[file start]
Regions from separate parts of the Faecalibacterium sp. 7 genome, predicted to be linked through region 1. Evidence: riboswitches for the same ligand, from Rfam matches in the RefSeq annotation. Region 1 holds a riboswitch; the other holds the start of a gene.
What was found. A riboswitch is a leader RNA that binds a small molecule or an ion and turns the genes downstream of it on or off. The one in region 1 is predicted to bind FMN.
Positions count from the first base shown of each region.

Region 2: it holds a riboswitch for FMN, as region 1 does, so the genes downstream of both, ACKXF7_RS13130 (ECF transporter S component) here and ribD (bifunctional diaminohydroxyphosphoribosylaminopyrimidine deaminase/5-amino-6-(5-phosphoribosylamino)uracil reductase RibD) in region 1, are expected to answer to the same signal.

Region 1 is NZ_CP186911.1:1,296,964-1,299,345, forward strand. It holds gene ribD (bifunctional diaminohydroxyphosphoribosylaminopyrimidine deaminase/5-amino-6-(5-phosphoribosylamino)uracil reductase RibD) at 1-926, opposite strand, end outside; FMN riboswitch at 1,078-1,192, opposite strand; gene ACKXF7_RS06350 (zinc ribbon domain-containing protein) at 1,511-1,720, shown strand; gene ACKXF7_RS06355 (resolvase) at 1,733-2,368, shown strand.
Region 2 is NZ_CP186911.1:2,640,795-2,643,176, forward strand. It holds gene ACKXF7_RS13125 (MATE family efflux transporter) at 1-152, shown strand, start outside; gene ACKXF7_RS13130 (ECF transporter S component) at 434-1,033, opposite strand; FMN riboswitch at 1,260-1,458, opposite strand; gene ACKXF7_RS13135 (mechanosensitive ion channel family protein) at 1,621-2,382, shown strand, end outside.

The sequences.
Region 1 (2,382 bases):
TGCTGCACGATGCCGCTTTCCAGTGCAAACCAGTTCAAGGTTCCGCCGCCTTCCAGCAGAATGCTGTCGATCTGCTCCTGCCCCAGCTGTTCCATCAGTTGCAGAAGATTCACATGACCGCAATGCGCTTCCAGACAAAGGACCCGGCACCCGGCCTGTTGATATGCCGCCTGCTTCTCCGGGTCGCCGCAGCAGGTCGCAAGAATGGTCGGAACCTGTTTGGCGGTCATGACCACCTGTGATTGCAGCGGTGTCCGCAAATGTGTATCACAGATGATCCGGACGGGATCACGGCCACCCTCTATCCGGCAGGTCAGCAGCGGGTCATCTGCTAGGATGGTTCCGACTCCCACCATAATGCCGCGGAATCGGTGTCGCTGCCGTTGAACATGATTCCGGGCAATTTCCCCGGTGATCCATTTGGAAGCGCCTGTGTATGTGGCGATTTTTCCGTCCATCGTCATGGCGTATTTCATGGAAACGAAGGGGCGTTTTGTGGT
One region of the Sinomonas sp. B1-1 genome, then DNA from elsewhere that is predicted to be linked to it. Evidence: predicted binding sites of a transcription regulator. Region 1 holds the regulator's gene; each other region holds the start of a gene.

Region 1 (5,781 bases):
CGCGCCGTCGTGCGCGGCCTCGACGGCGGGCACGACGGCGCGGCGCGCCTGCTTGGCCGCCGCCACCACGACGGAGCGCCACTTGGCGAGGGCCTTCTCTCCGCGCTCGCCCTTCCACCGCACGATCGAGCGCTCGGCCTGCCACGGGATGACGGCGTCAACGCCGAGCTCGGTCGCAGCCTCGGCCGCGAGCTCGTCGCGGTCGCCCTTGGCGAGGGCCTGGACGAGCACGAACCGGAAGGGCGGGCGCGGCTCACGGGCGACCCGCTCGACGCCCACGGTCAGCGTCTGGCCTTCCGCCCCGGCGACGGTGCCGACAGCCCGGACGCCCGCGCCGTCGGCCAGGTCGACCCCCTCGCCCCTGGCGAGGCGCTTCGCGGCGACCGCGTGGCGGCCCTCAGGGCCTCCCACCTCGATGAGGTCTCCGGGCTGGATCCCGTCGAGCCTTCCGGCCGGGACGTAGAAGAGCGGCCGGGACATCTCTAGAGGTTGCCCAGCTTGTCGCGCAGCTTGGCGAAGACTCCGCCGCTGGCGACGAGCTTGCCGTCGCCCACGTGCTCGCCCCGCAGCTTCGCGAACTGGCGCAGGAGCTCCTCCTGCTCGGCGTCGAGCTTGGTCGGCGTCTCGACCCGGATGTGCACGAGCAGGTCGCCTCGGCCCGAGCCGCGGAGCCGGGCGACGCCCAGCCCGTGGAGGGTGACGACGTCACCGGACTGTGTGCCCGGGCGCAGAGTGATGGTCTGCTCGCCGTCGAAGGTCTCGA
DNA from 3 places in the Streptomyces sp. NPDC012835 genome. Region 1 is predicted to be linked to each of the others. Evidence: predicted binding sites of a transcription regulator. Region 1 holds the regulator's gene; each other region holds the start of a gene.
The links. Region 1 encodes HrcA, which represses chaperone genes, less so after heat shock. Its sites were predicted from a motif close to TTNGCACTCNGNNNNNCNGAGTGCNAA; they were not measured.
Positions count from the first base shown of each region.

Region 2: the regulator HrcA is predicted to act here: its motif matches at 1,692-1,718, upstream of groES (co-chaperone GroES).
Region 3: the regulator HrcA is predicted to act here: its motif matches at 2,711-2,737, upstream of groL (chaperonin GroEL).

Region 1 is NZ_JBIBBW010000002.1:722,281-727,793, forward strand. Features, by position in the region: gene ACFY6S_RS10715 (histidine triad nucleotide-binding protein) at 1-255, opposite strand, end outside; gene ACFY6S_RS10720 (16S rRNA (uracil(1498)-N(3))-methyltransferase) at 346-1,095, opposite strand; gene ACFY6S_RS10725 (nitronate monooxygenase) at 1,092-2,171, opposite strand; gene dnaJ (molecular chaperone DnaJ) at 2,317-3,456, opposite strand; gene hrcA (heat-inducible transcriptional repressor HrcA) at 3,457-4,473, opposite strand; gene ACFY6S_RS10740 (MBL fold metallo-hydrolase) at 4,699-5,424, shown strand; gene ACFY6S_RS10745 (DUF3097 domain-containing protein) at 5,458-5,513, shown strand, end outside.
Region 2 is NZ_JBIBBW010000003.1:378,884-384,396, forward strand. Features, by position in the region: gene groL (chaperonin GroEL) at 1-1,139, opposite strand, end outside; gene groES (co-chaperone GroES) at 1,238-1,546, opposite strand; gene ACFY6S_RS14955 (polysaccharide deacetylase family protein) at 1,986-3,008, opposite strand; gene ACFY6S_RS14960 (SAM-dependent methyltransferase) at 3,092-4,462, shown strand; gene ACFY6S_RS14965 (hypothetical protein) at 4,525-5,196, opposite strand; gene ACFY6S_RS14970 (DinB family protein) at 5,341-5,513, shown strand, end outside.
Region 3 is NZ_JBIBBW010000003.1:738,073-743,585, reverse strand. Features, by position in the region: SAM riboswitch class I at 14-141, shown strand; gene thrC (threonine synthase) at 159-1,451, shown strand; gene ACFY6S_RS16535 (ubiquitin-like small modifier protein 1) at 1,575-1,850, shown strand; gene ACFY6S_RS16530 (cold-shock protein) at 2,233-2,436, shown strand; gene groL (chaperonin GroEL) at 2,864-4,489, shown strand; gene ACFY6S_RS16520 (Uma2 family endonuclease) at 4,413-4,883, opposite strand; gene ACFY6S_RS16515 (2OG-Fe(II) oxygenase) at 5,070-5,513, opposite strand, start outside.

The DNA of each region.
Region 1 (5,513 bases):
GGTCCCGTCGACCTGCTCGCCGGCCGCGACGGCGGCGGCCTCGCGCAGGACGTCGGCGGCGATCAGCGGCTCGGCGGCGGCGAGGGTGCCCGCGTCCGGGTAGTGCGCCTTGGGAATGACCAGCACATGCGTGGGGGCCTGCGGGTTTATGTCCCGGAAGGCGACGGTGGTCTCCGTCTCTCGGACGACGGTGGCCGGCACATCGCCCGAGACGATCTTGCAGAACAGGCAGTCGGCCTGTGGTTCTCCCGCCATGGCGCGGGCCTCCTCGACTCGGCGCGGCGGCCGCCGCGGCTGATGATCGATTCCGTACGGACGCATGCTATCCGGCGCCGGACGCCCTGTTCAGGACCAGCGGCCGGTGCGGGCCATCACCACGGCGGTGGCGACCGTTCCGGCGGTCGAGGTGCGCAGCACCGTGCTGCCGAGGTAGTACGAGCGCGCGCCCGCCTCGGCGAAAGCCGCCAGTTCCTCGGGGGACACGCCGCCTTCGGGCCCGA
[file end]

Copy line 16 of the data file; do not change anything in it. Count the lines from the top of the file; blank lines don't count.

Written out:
Region 2: the regulator HrcA is predicted to act here: its motif matches at 1,692-1,718, upstream of groES (co-chaperone GroES).